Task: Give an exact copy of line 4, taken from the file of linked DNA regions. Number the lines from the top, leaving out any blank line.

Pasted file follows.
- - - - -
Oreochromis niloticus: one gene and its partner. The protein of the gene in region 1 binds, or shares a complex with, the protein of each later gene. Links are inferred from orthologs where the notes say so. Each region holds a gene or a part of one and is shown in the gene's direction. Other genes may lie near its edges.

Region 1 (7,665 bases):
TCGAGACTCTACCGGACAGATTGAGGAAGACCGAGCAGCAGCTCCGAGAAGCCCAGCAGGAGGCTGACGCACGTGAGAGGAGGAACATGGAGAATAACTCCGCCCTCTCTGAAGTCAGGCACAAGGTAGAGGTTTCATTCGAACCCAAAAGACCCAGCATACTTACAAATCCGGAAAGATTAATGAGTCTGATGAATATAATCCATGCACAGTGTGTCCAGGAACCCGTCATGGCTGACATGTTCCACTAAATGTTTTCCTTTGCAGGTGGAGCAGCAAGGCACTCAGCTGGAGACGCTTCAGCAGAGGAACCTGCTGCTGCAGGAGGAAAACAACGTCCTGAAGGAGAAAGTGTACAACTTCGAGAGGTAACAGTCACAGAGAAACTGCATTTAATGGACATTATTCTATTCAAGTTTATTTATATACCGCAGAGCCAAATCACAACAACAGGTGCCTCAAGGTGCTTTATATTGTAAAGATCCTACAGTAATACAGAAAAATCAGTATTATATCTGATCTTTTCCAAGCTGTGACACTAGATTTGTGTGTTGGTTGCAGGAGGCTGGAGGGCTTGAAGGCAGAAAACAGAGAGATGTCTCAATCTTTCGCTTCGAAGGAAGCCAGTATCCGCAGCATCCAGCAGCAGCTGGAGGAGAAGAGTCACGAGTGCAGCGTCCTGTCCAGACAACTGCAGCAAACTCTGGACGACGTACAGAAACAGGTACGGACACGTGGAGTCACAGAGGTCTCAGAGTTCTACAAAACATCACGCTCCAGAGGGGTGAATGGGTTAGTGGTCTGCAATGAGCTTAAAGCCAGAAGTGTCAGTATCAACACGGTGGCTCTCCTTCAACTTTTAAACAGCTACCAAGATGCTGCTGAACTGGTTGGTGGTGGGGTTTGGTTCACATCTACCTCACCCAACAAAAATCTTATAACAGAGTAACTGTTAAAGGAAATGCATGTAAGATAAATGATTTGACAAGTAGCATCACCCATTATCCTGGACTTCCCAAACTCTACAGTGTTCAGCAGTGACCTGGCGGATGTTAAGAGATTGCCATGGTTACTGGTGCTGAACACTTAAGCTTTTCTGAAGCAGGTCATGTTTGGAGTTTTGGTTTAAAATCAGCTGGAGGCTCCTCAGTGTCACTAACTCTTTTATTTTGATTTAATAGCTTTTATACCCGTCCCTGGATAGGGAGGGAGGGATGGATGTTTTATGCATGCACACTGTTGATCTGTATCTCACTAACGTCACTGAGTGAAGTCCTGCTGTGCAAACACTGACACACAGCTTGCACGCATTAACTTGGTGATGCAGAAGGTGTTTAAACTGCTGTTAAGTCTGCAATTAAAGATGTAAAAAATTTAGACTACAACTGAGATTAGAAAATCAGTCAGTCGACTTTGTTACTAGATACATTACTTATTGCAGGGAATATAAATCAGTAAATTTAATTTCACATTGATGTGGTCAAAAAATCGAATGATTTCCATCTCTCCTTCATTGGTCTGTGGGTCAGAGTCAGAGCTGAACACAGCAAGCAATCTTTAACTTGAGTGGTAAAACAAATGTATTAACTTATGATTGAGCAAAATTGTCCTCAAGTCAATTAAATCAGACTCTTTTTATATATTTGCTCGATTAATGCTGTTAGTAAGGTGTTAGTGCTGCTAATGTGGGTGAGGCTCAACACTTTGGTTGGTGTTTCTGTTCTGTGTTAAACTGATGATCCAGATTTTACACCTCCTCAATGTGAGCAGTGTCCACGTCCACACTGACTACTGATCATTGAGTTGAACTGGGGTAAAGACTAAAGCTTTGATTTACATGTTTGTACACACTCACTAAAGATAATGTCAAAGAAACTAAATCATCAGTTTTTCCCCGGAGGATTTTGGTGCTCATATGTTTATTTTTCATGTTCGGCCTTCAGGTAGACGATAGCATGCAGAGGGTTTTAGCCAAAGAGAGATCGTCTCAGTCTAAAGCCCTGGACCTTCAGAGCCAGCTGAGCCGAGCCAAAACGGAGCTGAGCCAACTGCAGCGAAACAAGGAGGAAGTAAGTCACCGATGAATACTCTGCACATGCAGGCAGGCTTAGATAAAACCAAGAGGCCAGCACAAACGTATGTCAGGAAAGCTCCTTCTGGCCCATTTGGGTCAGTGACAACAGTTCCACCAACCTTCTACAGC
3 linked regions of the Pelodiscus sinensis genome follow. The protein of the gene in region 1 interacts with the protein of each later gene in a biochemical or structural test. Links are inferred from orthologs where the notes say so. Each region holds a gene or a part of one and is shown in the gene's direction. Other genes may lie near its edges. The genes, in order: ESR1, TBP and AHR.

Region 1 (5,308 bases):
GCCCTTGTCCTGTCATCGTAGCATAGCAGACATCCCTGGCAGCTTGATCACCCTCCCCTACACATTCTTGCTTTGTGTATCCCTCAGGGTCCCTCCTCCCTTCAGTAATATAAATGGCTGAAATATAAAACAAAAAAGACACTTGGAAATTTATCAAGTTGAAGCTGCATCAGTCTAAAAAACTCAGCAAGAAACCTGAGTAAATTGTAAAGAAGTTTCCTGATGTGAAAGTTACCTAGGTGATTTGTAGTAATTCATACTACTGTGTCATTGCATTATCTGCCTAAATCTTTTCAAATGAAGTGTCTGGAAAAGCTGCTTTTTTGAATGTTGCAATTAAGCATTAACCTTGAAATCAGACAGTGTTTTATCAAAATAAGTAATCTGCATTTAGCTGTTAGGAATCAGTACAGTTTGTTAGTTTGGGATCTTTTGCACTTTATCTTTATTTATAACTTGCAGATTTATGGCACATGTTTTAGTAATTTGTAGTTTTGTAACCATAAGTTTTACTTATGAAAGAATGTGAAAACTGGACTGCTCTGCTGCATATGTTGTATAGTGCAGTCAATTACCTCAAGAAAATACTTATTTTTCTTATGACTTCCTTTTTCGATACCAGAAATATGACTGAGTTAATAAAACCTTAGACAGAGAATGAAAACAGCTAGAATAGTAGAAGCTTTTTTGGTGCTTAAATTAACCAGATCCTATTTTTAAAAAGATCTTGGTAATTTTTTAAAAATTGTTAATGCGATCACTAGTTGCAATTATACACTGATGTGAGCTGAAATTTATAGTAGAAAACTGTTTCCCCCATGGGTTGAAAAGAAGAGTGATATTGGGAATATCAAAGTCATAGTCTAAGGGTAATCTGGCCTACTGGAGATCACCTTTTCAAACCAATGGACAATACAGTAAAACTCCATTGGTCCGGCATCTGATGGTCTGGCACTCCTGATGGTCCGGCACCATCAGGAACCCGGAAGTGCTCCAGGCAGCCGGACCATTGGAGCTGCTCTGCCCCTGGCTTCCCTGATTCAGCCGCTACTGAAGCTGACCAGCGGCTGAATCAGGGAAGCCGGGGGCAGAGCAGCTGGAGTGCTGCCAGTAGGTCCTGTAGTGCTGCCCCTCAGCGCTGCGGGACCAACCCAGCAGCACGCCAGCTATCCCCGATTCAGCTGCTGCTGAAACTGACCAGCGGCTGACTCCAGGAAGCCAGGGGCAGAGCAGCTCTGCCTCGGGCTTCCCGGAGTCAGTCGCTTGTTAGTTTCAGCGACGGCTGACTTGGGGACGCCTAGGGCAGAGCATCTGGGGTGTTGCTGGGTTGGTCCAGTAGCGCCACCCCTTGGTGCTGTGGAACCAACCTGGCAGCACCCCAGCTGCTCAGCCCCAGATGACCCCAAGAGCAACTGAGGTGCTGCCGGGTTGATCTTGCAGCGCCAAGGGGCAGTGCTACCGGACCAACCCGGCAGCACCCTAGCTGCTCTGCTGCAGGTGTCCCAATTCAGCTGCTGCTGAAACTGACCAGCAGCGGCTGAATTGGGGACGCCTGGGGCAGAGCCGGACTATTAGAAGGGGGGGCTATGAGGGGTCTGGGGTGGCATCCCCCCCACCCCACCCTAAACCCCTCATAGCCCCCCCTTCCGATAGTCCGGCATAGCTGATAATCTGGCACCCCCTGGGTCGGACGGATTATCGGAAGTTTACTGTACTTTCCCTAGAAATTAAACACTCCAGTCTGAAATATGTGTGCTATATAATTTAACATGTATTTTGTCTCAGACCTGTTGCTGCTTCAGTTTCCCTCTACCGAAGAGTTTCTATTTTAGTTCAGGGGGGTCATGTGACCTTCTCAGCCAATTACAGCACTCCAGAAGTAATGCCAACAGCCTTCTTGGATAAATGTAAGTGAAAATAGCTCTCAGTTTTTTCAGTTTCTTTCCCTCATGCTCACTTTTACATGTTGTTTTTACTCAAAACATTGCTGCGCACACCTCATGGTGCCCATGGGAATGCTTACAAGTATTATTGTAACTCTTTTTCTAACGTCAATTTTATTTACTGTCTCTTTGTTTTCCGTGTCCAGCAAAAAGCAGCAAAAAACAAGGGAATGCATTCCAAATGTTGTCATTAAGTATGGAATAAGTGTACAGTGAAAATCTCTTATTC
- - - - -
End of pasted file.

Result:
3 linked regions of the Pelodiscus sinensis genome follow. The protein of the gene in region 1 interacts with the protein of each later gene in a biochemical or structural test. Links are inferred from orthologs where the notes say so. Each region holds a gene or a part of one and is shown in the gene's direction. Other genes may lie near its edges. The genes, in order: ESR1, TBP and AHR.